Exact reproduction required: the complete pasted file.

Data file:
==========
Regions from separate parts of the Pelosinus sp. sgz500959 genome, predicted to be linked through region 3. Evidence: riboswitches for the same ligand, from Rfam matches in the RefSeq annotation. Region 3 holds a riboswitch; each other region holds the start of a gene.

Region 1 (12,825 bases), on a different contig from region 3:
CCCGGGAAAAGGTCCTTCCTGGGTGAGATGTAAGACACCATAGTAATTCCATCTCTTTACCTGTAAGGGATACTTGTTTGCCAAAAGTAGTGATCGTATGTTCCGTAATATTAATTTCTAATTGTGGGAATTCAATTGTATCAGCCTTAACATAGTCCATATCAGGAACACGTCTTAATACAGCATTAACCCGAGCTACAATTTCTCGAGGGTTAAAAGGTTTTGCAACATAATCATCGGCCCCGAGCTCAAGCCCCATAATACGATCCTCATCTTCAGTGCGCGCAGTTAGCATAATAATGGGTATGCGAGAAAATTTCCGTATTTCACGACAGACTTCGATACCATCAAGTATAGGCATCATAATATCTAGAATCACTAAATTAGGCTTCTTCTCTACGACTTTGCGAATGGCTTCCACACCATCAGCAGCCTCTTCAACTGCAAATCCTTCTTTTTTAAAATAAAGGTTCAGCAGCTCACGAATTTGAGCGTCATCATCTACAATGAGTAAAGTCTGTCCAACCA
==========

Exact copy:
Regions from separate parts of the Pelosinus sp. sgz500959 genome, predicted to be linked through region 3. Evidence: riboswitches for the same ligand, from Rfam matches in the RefSeq annotation. Region 3 holds a riboswitch; each other region holds the start of a gene.

Region 1 (12,825 bases), on a different contig from region 3:
CCCGGGAAAAGGTCCTTCCTGGGTGAGATGTAAGACACCATAGTAATTCCATCTCTTTACCTGTAAGGGATACTTGTTTGCCAAAAGTAGTGATCGTATGTTCCGTAATATTAATTTCTAATTGTGGGAATTCAATTGTATCAGCCTTAACATAGTCCATATCAGGAACACGTCTTAATACAGCATTAACCCGAGCTACAATTTCTCGAGGGTTAAAAGGTTTTGCAACATAATCATCGGCCCCGAGCTCAAGCCCCATAATACGATCCTCATCTTCAGTGCGCGCAGTTAGCATAATAATGGGTATGCGAGAAAATTTCCGTATTTCACGACAGACTTCGATACCATCAAGTATAGGCATCATAATATCTAGAATCACTAAATTAGGCTTCTTCTCTACGACTTTGCGAATGGCTTCCACACCATCAGCAGCCTCTTCAACTGCAAATCCTTCTTTTTTAAAATAAAGGTTCAGCAGCTCACGAATTTGAGCGTCATCATCTACAATGAGTAAAGTCTGTCCAACCA